By Michael Simonson
From: Wolf, Rebekka. Kochbuch für israelitische Frauen : 9th revised edition. Frankfurt a. M. : J. Kauffmann, 1888. Library call number st 3568
I spoke with some friends about making a recipe from Kochbuch fuer israelitische Frauen . We chose to make apple pancakes and french toast, and have a brunch together. French toast, I should add, is called “Poor Knights” in this cookbook. I was told by some German friends that this dish is still called “Poor Knights.” Below are pictures of the pages with both recipes. As is common with these old cookbooks, there are few measurements and not much description. One would assume that the Jewish housewife in Germany from 1896 grew up learning recipes and the basics from her own mother (or a male cook or baker from his father, perhaps). Some of the directions in these cookbooks consist of lines such as,“First make a batter” or “Put in the oven until brown and firm.” With these older recipes it is helpful to have a little direction from someone who knows how to prepare the basics. Luckily, in this case, my German friend’s mother made both these things when they were growing up. My friend laughed when she saw the recipes and said she never knew her mother was so Jewish (she’s not at all). The “more Jewish” recipes that are in these books relate mostly to various religious holidays or the Sabbath. And even the Sabbath dishes are often not what stricter orthodox Jews would consider kosher.
Notice we are talking about recipe 350 and 354: the Apfel-Eierkuchen and the Arme Ritter.
Since the recipes are so basic, it is perhaps easiest to quickly express what we did in making the items. We did both things simultaneously. In the yellow bowl you see us preparing the batter necessary for the apple pancakes. Behind it, you see preparations for the Poor Knights. Notice that the directions for the pancake batter are pretty much the same as today (you could use any pancake batter recipe, preferably on the thinner side). For the Poor Knights, you use some German rolls (The recipe calls for semmel rolls, but any rolls would probably do). You then break a number of eggs in a bowl or container, and add some milk to create an “egg-wash.”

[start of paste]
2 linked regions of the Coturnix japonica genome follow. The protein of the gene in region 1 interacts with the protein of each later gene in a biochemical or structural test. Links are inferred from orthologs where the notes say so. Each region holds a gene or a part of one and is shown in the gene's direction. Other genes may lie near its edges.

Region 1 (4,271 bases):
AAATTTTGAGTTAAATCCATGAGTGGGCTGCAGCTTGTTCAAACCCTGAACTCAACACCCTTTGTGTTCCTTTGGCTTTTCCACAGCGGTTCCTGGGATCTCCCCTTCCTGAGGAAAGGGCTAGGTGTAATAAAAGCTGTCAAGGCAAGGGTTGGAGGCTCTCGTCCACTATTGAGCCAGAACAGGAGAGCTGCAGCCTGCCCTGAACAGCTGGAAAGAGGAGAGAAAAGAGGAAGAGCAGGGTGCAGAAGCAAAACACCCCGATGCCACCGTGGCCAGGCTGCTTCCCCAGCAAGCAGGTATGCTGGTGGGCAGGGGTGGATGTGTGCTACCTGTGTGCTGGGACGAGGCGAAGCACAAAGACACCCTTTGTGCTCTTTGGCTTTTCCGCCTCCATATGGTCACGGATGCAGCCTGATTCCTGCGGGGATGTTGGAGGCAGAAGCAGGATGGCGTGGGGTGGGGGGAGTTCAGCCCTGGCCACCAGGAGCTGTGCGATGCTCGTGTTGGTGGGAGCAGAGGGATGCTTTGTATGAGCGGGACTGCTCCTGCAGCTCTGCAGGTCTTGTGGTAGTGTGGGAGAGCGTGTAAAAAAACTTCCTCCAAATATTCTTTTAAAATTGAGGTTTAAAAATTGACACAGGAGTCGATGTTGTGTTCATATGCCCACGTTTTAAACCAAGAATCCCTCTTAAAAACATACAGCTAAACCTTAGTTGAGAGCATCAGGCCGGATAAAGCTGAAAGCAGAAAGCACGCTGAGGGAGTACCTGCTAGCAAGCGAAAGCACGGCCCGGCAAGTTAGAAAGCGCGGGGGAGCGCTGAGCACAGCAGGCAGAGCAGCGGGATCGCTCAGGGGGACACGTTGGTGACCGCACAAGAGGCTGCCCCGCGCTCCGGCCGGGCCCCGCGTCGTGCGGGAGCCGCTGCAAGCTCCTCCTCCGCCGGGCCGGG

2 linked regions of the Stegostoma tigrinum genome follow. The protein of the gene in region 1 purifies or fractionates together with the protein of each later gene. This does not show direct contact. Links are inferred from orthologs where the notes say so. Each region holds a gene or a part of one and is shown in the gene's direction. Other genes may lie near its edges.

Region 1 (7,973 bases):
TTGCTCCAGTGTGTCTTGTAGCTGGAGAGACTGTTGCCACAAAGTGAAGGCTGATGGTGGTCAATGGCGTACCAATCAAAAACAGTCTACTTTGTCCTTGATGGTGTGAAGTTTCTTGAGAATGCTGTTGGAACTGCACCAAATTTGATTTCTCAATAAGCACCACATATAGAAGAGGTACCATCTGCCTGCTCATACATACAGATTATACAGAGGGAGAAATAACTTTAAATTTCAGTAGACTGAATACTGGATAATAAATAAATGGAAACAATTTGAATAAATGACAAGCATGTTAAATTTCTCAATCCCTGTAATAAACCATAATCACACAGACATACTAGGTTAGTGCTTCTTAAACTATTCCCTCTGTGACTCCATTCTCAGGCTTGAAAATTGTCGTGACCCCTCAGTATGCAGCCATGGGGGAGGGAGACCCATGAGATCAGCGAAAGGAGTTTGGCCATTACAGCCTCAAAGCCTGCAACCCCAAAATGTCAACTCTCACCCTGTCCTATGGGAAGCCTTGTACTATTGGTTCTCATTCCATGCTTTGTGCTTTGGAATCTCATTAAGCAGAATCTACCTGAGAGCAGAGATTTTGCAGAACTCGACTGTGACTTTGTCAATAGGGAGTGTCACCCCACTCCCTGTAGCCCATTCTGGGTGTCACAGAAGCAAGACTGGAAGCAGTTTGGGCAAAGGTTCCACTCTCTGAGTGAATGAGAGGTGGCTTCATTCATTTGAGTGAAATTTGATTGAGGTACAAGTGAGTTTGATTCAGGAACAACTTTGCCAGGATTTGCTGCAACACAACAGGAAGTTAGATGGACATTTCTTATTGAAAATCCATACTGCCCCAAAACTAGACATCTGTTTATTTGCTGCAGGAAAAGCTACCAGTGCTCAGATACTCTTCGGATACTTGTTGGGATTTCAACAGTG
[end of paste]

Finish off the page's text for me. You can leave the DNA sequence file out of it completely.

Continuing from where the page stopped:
You see how the rolls are placed in the egg-wash. The egg wash consists of six eggs and half a cup of milk mixed in. The rolls should soak in the egg-wash awhile, and then after a time you flip the rolls over. The “poor knights” pretty much absorb the entire egg-wash. So let’s do the Apfel-Eierkuchen while our “Poor Knights” are taking their bath! You take a greased pan and then you put in sliced pieces of apple, like so.
A very pretty pinwheel, if you will. Then you sprinkle them with sugar and cinnamon. You then pour the batter over the top of the apples.
It cooks like a regular pancake. Flip it over when you it’s ready. Note that, when it is made with the apples on bottom, the pancake is more difficult to flip. It should be pretty firm before you flip it, and you might need to use two spatulas. Below is a picture of our finished pancake!
Here is what the Apple Egg Pancake looks like flipped with the apples on top, ready to serve!
Meanwhile, our Knights have been bathing. They have been flipped over once in the egg-wash, and have soaked up most of the yolk and milk. They look nice and moist.
We placed them in the frying pan and poured the little remaining egg wash over them.
Then, just like American French Toast, you make sure each side is browned before removing from the pan.
Since the Apple Egg Pancakes looked so delicious, we made more than one! But please note that for some of them, we poured the batter in the pan and then put the seasoned apples on top. This is different than the old recipe, but it is usually how Apple Egg Pancakes are made in Germany today. Using the current method, it is much easier to flip the pancake. But in the original recipe, the apples are hidden from view and can be a pleasant surprise to the consumer. My friend whipped up a quiche and a few other nice touches, and we had our delighful 1896 German brunch in her backyard. It was a rather rich breakfast, but very delicious. Two of my German friends told me that when you are going to have Poor Knights for a meal, you should always starve yourself first! This seems like good advice!